Australia

Details

  • Service: Tax, Corporate Tax
  • Industry: Financial Services
  • Type: Regulatory update
  • Date: 16/10/2013

Tax Insights

KPMG's analysis of tax issues and developments.

Adam Gibbs

Adam Gibbs
Partner, Tax

+61 2 9335 7310

amgibbs@kpmg.com.au

Limiting the scope of Division 6C: Defining the unit trust 

by Adam Gibbs, Financial Services Specialist

In a recent decision (B.E.R.T. Pty Ltd v FCT [2013] AATA 584), the AAT held that a publicly held trust, which was a trading trust, was not a Div 6C trust. Whilst the decision may be correct in this case, it does seem surprising that the Commissioner would litigate to narrow the scope of Div 6C.

The trust was established as a result of various industrial agreements in the construction industry requiring employers to make weekly payments to a common fund for the ultimate benefit of employees who, inter alia, become redundant. Income from the trust’s investments would accumulate from year to year, without full present entitlement arising to it.

 

The only question to be decided by the AAT was whether it was a unit trust – there being no dispute as to the satisfaction of the other requirements of sec 102N(1).

 

The AAT noted that the definition of 'unit' in sec 102M is, firstly, qualified by the words 'in relation to a prescribed trust estate' and, secondly, is an inclusive definition, 'unit ... includes a beneficial interest, however described, in any of the income or property of the trust estate'. The AAT rejected the taxpayer’s argument that the definition of 'unit' was broad. The AAT referred to the 'circular definition of terms' and said:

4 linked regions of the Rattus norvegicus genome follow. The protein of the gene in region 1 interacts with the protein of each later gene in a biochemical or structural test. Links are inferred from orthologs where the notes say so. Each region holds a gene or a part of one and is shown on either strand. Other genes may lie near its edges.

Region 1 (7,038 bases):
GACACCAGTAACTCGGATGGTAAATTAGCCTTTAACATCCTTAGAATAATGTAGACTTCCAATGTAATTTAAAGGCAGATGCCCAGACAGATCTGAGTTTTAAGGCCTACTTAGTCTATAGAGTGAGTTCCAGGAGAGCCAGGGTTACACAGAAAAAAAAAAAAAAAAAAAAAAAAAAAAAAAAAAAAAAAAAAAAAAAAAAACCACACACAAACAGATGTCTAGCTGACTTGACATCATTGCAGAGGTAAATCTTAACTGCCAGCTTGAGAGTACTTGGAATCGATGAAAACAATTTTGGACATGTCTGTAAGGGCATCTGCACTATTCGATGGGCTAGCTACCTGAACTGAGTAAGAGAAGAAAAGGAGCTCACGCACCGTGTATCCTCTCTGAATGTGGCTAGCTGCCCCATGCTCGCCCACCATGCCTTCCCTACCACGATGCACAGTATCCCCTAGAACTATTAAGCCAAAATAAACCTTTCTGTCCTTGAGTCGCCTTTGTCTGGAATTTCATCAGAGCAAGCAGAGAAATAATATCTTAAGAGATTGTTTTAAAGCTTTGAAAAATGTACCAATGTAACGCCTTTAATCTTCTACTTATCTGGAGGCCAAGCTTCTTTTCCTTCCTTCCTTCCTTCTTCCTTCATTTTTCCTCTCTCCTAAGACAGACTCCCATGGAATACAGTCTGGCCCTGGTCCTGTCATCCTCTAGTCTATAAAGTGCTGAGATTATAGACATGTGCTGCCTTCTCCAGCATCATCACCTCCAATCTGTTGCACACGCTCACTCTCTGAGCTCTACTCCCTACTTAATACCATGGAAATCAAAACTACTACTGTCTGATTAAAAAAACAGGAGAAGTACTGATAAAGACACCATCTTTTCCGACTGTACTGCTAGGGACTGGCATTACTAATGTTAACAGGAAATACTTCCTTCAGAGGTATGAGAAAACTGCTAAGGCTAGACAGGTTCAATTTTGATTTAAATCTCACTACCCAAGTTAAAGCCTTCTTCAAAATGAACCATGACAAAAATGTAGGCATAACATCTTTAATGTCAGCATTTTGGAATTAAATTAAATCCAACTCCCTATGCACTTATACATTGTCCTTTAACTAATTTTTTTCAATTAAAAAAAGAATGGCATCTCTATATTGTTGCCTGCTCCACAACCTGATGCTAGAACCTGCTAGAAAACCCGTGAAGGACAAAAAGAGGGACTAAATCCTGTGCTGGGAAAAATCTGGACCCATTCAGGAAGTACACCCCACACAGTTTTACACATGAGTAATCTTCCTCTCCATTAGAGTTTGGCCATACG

"...the initial inquiry is whether there was a unit trust. That inquiry is made necessary because sec 102S makes reference to the 'trustee of a unit trust that is a public trading trust'. The definition of unit does not give an extended meaning in what may be comprehended as a unit trust; it merely makes clear that the unit holder must have a beneficial interest in some of the income or property of the trust estate.

 

In our view the applicant's case fails because the beneficial interests in the Fund were not divided into units, that is, discrete parcels of rights."

 

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